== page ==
New federal rules approved Thursday could help save lives at dangerous mines with a pattern of safety violations and put more responsibility on companies to find and fix hazards, the U.S. Department of Labor said.
The changes were first proposed less than a year after the Upper Big Branch mine exploded in April 2010, killing 29 men. It was the worst U.S. coal mine disaster in four decades, and Labor Secretary Hilda Solis said her agency has since undertaken "a serious and comprehensive evaluation of mine safety practices."
The Mine Safety and Health Administration said the new rules could help prevent a disaster like Upper Big Branch.
"This rule is long overdue, and it will, over the long term, serve to make mines safer for those who choose to be miners in this country," MSHA director Joe Main told The Associated Press.
Among other things, the rules let MSHA designate a company a pattern violator without a prior warning. They also eliminate the requirement that MSHA can consider only final orders; previously, the agency could not impose the designation until the operators finished appealing violations, which could take months or years.
Although MSHA has technically had the power to designate pattern violators since the passage of the federal Mine Safety and Health Act since 1977, Main said it didn't happen until 33 years later.
"MSHA should not be prevented from taking action to protect the lives of miners for months, or even years, while we await the final outcome of citations and orders that a mine operator can easily contest," said Main, who took over the agency in October 2009.
But the National Mining Association, which had objected to the rule when it was proposed in February 2011, said its concerns remain. It argues that because unsafe conditions must be fixed under current law, "no miner is put in harm's way if a citation is appealed."
Stripping the appeal from the current system denies operators their due-process rights, the association contends.
MSHA has said that until 2007, its pattern of violations screening was "decentralized and lacked a consistent, structured approach."
That changed after back-to-back disasters in 2006 at the Sago and Aracoma mines in West Virginia, and at the Darby No. 1 mine in Kentucky. MSHA developed new screening criteria and a scoring system to produce new computer-generated lists.
Main said the numbers show the new system is working: In 2010, 53 mines were identified during the screening process, and 17 received letters they could be labeled pattern violators. Last year, only 20 mines met the screening criteria, and only four received such notices.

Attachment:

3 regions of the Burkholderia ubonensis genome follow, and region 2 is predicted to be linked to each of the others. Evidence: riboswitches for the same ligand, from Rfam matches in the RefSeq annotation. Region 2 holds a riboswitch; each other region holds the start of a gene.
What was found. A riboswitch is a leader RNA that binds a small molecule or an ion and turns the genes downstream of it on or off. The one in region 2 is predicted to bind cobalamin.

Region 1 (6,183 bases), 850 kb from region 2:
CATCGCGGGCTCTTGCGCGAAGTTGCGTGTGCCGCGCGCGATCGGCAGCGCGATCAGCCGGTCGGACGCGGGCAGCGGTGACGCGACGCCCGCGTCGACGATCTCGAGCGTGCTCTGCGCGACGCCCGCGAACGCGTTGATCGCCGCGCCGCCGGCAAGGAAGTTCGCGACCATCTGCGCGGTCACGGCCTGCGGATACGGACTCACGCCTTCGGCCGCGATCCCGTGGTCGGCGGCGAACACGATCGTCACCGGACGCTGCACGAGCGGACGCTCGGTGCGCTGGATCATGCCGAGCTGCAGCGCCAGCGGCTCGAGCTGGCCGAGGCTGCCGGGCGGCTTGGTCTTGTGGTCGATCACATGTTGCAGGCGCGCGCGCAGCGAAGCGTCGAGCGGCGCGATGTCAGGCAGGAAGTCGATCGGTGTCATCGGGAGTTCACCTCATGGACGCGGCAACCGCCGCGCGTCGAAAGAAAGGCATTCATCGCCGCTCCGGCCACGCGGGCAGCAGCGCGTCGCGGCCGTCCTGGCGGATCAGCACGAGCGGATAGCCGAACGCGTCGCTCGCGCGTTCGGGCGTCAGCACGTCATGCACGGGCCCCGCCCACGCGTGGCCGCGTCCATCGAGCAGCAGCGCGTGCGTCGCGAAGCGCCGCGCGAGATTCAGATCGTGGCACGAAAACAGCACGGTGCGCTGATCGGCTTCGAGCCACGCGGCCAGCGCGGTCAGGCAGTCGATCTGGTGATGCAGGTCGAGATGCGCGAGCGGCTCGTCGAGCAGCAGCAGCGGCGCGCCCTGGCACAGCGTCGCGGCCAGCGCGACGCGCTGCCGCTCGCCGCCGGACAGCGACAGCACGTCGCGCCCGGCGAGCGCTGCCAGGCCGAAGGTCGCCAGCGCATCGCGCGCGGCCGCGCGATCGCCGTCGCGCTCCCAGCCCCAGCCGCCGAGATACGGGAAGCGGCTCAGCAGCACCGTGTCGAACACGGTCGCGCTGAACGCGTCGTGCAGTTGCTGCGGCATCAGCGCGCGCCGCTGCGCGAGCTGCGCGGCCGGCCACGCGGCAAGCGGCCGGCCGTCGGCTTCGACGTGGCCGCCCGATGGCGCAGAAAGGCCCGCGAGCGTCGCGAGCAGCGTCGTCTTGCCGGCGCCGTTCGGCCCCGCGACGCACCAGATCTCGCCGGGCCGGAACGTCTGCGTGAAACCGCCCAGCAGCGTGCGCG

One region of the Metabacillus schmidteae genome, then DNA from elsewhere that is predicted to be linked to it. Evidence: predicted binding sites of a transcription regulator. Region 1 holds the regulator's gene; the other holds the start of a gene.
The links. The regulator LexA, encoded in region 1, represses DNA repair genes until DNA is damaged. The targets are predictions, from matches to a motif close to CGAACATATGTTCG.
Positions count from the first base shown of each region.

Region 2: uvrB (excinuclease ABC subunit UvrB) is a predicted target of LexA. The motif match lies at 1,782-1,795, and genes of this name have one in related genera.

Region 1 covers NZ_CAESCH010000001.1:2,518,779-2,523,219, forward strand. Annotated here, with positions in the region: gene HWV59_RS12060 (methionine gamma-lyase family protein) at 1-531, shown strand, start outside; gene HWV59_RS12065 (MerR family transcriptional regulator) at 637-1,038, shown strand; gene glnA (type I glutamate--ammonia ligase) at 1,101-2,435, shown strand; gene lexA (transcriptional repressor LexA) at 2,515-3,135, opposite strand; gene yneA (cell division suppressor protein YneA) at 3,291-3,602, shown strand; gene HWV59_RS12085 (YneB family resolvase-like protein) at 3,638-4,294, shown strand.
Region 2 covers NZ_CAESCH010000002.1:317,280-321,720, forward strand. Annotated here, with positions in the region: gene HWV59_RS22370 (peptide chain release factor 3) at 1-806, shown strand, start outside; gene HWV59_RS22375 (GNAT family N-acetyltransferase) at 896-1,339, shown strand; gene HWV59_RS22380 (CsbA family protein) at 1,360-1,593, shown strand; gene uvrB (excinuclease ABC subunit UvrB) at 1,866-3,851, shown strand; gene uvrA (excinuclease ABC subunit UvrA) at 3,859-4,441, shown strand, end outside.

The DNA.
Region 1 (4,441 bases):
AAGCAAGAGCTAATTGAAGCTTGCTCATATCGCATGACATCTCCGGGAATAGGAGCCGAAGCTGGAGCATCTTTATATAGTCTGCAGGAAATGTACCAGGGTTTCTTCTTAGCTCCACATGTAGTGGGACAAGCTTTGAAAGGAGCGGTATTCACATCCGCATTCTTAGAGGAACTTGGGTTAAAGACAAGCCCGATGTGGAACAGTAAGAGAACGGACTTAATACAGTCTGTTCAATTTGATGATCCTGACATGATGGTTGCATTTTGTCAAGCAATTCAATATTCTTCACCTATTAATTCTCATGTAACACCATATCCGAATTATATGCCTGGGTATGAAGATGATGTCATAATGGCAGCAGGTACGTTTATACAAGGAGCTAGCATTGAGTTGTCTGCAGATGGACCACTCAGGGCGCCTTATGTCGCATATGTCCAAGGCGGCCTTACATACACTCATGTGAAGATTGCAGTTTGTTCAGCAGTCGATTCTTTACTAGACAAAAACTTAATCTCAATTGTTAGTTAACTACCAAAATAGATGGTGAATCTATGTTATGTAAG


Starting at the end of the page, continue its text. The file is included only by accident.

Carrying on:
That shows the new rules "will not affect most of the mines in this country," Main said. "And those who have problems have opportunities to fix those problems."
The National Mining Association, however, said the rule means some operators will "unjustifiably" be put on a pattern of violations list, "the agency's most severe enforcement tool, with little or no protection."
Operators and the public have been able to view violation data online since April 2011, and Main said it is up to the companies to check for any potential problems.
There is nothing in the Mine Act, Main said, that requires MSHA to warn the operators. But those who see they have a problem developing can submit an improvement plan to MSHA, which can consider that as a mitigating circumstance in its review.
The rule is the third regulation MSHA has issued to try to prevent coal dust explosions like the one at Upper Big Branch.
In June 2011, it passed new standards for rock dusting, or the application of pulverized limestone to render coal dust inert. Last year, it passed rules related to problems at Upper Big Branch, including ventilation, methane, roof control and accumulation of combustible materials.
U.S. Rep. George Miller of California, the senior Democrat on the House Education and the Workforce Committee, praised the Labor Department for closing loopholes that he said some mine operators have "exploited to the detriment of workers' lives and limbs."
But both Miller and Sen. Jay Rockefeller, D-W.Va., called on Congress to do more and vowed to reintroduce the Robert C. Byrd Mine and Workplace Safety and Health Act this year.
The legislation was first introduced in 2010, a month after the death of its namesake, the late Democratic senator from West Virginia. It was reintroduced in 2011 and revised by Rockefeller in 2012 but has languished in the Republican-controlled House.
Among other things, the bill would strengthen whistleblower protections for miners who report safety concerns, increase MSHA's oversight and accountability, and give the agency tougher enforcement tools.